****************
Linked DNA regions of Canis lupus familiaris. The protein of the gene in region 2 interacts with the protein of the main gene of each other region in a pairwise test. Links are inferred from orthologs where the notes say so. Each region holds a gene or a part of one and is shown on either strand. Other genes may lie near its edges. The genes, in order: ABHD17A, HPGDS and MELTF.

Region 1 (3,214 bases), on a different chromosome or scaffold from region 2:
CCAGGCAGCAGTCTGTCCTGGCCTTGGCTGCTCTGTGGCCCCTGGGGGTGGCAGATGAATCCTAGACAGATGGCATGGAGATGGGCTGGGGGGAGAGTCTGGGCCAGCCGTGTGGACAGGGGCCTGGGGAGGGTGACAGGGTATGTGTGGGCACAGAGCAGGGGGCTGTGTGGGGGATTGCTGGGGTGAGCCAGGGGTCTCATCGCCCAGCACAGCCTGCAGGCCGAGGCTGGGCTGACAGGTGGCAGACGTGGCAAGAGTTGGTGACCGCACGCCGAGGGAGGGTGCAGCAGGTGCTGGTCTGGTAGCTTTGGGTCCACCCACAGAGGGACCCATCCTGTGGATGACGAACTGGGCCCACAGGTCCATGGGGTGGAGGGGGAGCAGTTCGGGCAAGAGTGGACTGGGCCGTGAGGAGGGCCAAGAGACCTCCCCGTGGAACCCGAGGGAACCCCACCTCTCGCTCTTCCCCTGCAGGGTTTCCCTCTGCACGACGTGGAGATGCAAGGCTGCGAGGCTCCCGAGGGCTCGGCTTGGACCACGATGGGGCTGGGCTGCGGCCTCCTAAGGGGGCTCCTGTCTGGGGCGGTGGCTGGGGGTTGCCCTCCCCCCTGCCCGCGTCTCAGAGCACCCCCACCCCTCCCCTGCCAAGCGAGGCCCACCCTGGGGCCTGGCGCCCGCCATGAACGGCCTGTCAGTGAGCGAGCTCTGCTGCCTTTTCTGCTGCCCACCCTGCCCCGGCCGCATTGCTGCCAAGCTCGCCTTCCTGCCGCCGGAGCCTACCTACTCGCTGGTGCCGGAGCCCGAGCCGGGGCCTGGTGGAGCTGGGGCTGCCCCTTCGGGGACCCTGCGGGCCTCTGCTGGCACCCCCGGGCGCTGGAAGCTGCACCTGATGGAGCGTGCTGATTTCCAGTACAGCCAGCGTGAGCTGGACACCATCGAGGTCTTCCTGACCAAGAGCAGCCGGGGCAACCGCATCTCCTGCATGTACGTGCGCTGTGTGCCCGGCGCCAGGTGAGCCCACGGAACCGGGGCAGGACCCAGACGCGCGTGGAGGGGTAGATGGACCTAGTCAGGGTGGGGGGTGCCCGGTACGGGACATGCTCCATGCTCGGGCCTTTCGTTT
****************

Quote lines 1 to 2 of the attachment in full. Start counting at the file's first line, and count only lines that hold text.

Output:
Linked DNA regions of Canis lupus familiaris. The protein of the gene in region 2 interacts with the protein of the main gene of each other region in a pairwise test. Links are inferred from orthologs where the notes say so. Each region holds a gene or a part of one and is shown on either strand. Other genes may lie near its edges. The genes, in order: ABHD17A, HPGDS and MELTF.

Region 1 (3,214 bases), on a different chromosome or scaffold from region 2: